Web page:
PGH Startup Weekend: Amelia App for Women

Do you ever wonder what could be acheived in 54 hours? In 2016, Pittsburgh Startup Weekend Women’s Edition was hosted for the first time ever… and as a result, the winning team Go Jane Go’s Amelia App is now in the beta testing phase. Kate’s idea to create an app to connect women with other professionals in cities away from home was given a chance to develop when she and her sister Ellen attended Startup Weekend and met UX Designer Sanjana. Together they were able to create a solid foundation for their venture while not only winning the competion, but receiving resources to help them in their quest to develop it. These three individuals skills paired with the proper resources and enviroment accelorated the creation of a community womens app.

This year at Pittsburgh Startup Weekend, three of the top winning teams were comprised of some your own fellow GROVERS, with business ideas for Active Home, Chute and The Good Find… so be on the lookout for these potential businesses in the future!

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Jack Kim- Benelab Search Engine

Jack Kim is a young entrepreneur that is still in high school in Seattle. He is the founder of a search engine called Benelab that is designed to make philanthropy easier by generating donations. Jack’s project is not-for-profit and he plans to donate all of the revenue generated by Benelab. Jack quickly learned the power of a search engine’s ability to generate wealth from very little traffic through his work with search engines in the past. After developing an outline for his idea, Jack got a team of his high school classmates together to start working on the project. So far, Benelab has been incredibly successful at generating wealth, and all of this wealth is then donated to different charities and organizations to help the less fortunate. Benelab provides an easy yet effective way of enabling everday internet users to participate in philanthropy, even if they do not realize it.

“Many people think of charity as something limited to the rich or “good”, but in reality it’s something that can and should be incorporated into anyone’s daily life – you just have to know how.” – Jack Kim

Chasing Paper

Elizabeth Rees grew up in an entreprenural family, her father managed a printing plant called Kubin-Nicholson. Although she didnt always plan to become involved with the family printing business, she ran a line of modular wallpaper using the plant’s digital paper that became an instant hit among her friend that sparked serious word of mouth. Elizabeth has traveled through many towns and cities growing up and her entrepreneurial spirit has been cultivated along the way. Having to decorate her many homes around the globe, the idea for a modern wallpaper for the urban home was formed. Chasing Paper is an e-commerce brand that specializes in stylish, removable wallpaper that was led by Rees with backing by her families company. It is on track to hit $1 million in sales with its wall paper retailing at $40 a piece. This entreprenur found a way to use what she had availible to cater to her own style and passions.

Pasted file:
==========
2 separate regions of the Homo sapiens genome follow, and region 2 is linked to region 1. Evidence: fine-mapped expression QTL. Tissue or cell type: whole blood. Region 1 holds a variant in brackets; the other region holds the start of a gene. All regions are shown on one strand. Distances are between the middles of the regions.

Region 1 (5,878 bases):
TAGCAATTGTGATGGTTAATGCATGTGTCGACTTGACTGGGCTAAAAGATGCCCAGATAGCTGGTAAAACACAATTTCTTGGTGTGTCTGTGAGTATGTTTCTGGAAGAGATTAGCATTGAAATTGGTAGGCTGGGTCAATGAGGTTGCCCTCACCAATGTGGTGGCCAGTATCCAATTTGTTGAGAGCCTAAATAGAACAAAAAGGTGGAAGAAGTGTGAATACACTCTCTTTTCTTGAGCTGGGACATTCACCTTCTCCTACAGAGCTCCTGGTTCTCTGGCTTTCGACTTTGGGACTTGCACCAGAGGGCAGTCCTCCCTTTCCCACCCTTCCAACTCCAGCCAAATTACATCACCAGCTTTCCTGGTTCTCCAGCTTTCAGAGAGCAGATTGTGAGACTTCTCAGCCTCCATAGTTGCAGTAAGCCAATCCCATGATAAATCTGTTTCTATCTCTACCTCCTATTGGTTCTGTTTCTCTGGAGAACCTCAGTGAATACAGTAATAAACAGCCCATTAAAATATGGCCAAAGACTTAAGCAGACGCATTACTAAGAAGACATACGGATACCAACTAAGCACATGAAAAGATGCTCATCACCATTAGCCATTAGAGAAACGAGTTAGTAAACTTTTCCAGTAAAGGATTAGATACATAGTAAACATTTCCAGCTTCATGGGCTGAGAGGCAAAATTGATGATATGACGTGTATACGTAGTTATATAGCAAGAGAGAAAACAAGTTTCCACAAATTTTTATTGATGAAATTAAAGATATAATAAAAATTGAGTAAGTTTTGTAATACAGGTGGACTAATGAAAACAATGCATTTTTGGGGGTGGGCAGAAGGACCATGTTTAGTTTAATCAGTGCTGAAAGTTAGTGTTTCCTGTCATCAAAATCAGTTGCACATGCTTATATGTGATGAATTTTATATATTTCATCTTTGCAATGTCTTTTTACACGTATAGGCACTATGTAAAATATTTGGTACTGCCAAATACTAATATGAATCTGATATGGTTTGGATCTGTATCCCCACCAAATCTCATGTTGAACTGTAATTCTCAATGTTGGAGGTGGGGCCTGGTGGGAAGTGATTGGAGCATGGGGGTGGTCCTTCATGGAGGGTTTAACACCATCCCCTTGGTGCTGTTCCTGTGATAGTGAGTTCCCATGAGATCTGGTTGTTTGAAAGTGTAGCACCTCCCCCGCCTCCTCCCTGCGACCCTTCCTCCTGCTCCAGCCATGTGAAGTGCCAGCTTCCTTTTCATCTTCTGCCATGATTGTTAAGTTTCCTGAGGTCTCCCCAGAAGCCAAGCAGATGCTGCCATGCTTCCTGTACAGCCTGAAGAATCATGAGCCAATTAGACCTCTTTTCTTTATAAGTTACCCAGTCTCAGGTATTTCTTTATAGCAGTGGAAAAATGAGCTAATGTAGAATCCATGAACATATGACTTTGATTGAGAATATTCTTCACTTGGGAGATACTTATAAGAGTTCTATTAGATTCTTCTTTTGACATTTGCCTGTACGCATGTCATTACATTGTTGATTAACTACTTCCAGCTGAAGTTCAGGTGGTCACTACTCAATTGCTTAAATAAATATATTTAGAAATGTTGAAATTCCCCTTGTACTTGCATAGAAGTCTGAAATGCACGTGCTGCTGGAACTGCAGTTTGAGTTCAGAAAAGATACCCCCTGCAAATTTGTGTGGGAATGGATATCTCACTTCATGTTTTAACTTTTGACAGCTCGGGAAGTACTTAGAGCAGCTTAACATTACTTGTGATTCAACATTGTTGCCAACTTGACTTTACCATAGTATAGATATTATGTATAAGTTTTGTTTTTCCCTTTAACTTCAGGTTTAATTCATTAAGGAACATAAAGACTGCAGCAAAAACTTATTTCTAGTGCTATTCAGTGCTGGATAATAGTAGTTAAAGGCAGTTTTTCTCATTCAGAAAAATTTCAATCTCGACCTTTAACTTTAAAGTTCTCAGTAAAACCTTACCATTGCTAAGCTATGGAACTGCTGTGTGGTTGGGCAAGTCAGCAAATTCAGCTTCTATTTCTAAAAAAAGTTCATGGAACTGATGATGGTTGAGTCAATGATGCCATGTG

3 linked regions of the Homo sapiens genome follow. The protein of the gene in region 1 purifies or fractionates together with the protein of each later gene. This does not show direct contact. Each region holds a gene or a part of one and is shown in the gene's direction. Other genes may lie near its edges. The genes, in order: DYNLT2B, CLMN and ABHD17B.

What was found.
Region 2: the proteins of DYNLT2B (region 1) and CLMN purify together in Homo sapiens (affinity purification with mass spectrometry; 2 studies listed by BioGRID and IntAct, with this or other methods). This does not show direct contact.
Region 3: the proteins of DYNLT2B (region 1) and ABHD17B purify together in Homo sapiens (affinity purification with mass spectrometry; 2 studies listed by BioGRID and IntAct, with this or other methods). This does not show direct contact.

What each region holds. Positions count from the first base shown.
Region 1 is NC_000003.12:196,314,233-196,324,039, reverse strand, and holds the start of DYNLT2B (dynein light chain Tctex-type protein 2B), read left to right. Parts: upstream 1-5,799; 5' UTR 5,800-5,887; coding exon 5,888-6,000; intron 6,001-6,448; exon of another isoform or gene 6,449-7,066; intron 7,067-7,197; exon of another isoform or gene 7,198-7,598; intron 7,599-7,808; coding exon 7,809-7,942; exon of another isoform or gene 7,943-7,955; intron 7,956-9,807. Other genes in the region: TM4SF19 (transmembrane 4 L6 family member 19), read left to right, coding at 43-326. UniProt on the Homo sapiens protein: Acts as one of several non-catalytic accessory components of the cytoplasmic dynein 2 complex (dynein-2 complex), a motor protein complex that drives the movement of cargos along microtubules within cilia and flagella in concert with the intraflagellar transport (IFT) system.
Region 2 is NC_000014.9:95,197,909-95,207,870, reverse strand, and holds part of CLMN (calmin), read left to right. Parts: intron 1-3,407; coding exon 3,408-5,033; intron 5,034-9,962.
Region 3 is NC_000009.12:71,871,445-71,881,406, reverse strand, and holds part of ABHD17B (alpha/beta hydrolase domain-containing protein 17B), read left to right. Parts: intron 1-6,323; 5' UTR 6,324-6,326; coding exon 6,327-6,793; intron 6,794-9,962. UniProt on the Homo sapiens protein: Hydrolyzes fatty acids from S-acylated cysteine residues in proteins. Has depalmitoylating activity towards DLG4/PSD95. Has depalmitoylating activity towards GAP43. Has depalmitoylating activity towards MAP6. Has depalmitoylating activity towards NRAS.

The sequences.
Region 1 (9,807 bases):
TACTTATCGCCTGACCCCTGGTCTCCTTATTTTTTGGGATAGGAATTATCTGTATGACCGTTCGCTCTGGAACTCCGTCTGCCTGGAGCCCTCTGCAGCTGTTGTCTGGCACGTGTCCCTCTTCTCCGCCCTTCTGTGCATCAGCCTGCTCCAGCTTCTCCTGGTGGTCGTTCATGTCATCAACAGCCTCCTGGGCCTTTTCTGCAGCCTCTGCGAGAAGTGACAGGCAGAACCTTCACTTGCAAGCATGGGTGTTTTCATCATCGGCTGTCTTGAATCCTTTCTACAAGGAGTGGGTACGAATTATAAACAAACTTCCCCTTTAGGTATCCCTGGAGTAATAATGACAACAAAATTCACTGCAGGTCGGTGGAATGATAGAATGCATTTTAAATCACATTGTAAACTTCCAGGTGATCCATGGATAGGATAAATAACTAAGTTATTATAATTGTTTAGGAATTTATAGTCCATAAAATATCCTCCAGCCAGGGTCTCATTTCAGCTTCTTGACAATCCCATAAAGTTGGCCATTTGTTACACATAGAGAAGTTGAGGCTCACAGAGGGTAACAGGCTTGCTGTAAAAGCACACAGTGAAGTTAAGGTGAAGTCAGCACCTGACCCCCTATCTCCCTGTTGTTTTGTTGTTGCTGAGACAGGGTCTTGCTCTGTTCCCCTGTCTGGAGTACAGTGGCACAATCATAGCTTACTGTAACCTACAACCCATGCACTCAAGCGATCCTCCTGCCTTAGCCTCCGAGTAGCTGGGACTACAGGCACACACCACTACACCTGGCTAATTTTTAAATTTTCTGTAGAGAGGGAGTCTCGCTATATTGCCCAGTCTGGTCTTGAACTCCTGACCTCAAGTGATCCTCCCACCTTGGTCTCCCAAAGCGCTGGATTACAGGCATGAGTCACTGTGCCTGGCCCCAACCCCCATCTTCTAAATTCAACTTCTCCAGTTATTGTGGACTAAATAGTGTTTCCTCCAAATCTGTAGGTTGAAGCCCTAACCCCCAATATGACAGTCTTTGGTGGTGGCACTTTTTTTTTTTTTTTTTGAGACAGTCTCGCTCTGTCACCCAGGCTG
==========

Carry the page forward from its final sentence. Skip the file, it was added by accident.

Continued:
www.chasingpaper.com

Garrett Gee: Lucky Hunch

Just before the Ipad 2 came out, a young university student named Garrett Gee had the hunch that there would be blog posts all over the web listing the top 10 apps for the new device. Garrett then came up with the idea that there should be much easier QR code software and apps to use with the new device. Because Garrett felt that he was on to something, he go to work immediately.Had to act quickly to be the first to implement his idea. After quickly getting an Ipad 2 into the hands of his ios developer, Garrett spent two sleepless nights developing his service before it was completed. He named his app Scan and recruited two fellow classmates to help develop the service further and it was finally launched in February of 2011. In the first year, Scan earned over 10 million downloads and made over 1.5 million dollars from venture capitalists such as Google Ventures.

In class we have talked about how many ideas originally stem from a lucky hunch like Garrett’s. When a hunch is taken seriously, it can lead to big ideas and successful accomplishments like the scan application. Hunches are able to develop by clashing with other people’s ideas and hunches. After getting the input of his two fellow classmates, Garrett’s hunch was improved and transformed into the extremely successful idea of Scan.

Ten year old Girl Makes Heartfelt Impact

Lorelei McIntyre-Brewer is a ten-year-old from Duncannon, Pennsylvania. She was born missing half of her heart, and her twin brother, Rory, passed away before the two could ever meet. She underwent major open heart surgery shortly after birth and has since then undergone 21 medical procedures including three open heart surgeries.